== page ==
News / Economy

Emerging Market Woes Follow US Fed Taper

Emerging Market Woes Follow US Fed Taperi
X
February 05, 2014 12:35 AM
The slowdown in emerging economies and the U.S. central bank’s decision to scale back monetary stimulus have many investors worried about the state of the world’s economy. Some blame the U.S. Federal Reserve for trimming its easy money policies too quickly, while others insist some emerging economies were unprepared for it. But as Mil Arcega reports for VOA, economists say the reasons for market turmoil are as varied as the countries involved.
The slowdown in emerging economies and the U.S. central bank’s decision to scale back monetary stimulus have many investors worried about the state of the world’s economy. Some blame the U.S. Federal Reserve for trimming its easy money policies too quickly, while others insist some emerging economies were unprepared for it. Economists say the reasons for market turmoil are as varied as the countries involved.

When the U.S. central bank started pumping billions of dollars into the economy to stimulate growth, investors took advantage - investing money in fast growing economies and countries where interest rates were higher.  But amid signs of a strengthening U.S. economy, the Federal Reserve began scaling back monetary stimulus.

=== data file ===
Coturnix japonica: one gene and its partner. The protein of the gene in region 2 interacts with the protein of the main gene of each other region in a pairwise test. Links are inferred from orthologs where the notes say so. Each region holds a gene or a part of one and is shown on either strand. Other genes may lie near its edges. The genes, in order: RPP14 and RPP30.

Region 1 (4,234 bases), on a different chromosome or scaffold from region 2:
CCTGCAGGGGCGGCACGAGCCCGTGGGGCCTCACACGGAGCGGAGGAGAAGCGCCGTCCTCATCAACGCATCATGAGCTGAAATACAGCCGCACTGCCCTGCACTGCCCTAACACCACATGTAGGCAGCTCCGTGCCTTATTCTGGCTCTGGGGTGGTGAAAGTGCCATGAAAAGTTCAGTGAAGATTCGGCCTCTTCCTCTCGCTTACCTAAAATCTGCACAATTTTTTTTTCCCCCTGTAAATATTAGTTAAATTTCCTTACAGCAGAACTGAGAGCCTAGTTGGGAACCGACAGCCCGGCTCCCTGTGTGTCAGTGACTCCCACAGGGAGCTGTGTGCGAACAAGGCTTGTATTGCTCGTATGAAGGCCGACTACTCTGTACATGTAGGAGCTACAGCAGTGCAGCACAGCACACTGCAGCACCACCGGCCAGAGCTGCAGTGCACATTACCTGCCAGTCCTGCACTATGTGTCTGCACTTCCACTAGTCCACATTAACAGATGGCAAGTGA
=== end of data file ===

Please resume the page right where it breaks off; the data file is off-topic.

As a result, in the World Bank's global economic report, economist Andrew Burns said investments are flowing back into advanced economies as interest rates begin to rise.

“The analysis that we do in the report suggests that capital flows to developing countries, in a smooth transition to higher interest rates in the United States, are likely to decline as a percentage of developing countries GDP,” said Burns.

Slowing economies

The exodus of capital comes at a bad time; growth in developing countries from Brazil to India has slowed.   

When its currency declined sharply last month, Turkey’s central bank tried to discourage capital flight - doubling interest rates to attract investors.

That briefly raised the value of the Turkish lira, though economist Ozlem Demirci says the cost is too high.

“Of course we will see some negative impact of this rate hike decision over growth, especially GDP growth, because the credit rate will probably increase, borrowing costs will increase,” said Demirci.

Meanwhile, Argentina’s central bank chose not to intervene - resulting in the Argentine peso’s biggest depreciation in more than a decade. The contagion spread quickly to other emerging markets, leading some economists to call it the "biggest sell off in emerging market currencies since 2009."

Multiple causes, ongoing issue

William Cline at the Peterson Institute said you can’t blame all of it on the Fed's taper.